Wednesday, November 30, 2011

News From The Bilge

The last week I've finally started seriously doing some maintenance on Twister. The engine came out Monday giving me unhindered improved access to the propeller shaft stuffing box (seal that lubricates the propshaft as it spins but keeps most of the water out) and the automatic bilge pump (and the float switch that should turn on the pump when the water level in the bilge reaches a couple of inches). I replaced the stuffing (teflon-treated thread/rope) and discovered that last time I had only pulled out two of the four rings of stuffing. I re-did all the (potentially) underwater electrical connections to the bilge pump and float switch. Amazingly the pump and float switch had worked before even though the person who installed them had simply wrapped the soldered connections in black electrical tape. Then a check-valve or non-return valve was installed in the hose through which the pump pumps the water out. Previously the last couple of liters of water would always drain back down into the bilge after the float switch had turned off which would turn the pump back on resulting in a dead battery if left unattended (so far the new check-valve is working as planned). The engine throttle and gear-shift control had to be replaced which turned out to be relatively painless. Calibrating the barometer turned out to be ridiculously simple. Removing the air bubble in the compass was also pretty simple. The whisker pole is now almost good as new. As anyone who has spent time on Twister can attest, the toilet has not been problem-free. I had intended to replace the valves, seals, etc, but they were not be found in NZ. Also I spotted a crack in the pump housing. So Twister now has a shiny new toilet. I've left the engine work to the professionals . Sorry for all the jargon.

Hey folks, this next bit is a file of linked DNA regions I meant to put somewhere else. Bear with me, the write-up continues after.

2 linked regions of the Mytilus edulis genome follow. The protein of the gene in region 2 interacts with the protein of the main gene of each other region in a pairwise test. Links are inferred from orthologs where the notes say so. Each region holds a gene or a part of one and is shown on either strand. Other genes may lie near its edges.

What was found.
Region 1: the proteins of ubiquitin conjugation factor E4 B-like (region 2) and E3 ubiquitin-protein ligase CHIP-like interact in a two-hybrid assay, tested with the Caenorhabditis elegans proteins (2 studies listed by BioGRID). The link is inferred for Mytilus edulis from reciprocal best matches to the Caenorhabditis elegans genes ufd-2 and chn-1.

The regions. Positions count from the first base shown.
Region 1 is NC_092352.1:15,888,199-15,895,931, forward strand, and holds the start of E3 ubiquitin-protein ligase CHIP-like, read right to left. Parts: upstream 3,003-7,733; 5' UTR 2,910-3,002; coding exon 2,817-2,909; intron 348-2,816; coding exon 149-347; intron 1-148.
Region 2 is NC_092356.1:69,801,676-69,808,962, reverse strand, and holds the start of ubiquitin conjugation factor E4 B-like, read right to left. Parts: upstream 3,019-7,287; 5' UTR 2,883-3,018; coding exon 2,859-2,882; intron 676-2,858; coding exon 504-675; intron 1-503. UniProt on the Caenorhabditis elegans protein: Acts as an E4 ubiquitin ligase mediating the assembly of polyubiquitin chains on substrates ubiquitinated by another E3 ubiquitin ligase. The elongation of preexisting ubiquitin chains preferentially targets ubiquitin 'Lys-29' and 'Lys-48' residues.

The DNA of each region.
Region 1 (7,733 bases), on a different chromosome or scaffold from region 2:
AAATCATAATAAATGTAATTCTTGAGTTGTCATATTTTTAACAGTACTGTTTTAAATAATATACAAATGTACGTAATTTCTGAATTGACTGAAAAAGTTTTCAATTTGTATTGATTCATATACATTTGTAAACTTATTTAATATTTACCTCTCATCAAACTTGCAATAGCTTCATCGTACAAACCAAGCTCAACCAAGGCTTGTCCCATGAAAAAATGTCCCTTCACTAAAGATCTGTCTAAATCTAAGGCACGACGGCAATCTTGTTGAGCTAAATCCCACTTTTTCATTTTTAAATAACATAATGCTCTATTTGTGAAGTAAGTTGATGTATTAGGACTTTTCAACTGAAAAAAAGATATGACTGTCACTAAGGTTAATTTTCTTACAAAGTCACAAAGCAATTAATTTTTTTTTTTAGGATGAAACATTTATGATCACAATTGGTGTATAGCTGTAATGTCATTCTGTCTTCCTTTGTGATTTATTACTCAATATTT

Tuesday, November 22, 2011

NZ trivia

This year, NZ had a net loss of a few hundred people from immigration and emigration. Most Kiwis move to Australia where wages and salaries are higher. It seems NZ IS in need of skilled labor in several areas--construction and the medical field are high on the list. I've met 3 doctors from the UK and one paramedic from the US who work here. So if you're interested in moving to NZ, now might be a good time. If you're under 31, you can apply for a working-holiday visa which is good for one year, I think. Bats are the only native land mammals.  Now there are ~40 million sheep, ~10 million cows, ~4 million humans, and lots of rats, mice, dogs, cats, and I don't know what else. Everywhere you can see signs of or signs warning of rat poison and other eradication efforts as the Kiwis try to keep some nonnative mammals under control and native species alive. My nonscientific survey indicates that Germans constitute the largest percentage of foreign tourists in NZ.

Friday, November 18, 2011

our NZ camper car
Opoutere Beach
Tongariro Crossing
Adrianna was kind enough to come for a brief visit to New Zealand. We had considered sailing around Hauraki Gulf--Great Barrier Island in particular--but the weather forecast did not look ideal (it's never ideal in New Zealand as far as I can tell). So we rented a Nissan hatchback set up for camping (the camper vans and cars of NZ deserve a post of their own) and set off down the road. On day one we drove around the coast of the Coromandel Peninsula where we saw penguins standing on a rocky beach. We camped by idyllic Opoutere Beach on the SE end of Coromandel. The following day we made our way to Tongariro National Park and hiked the popular Tongariro Crossing, a ~12.5 mile hike along volcanoes, snow, steaming rocks, and lakes.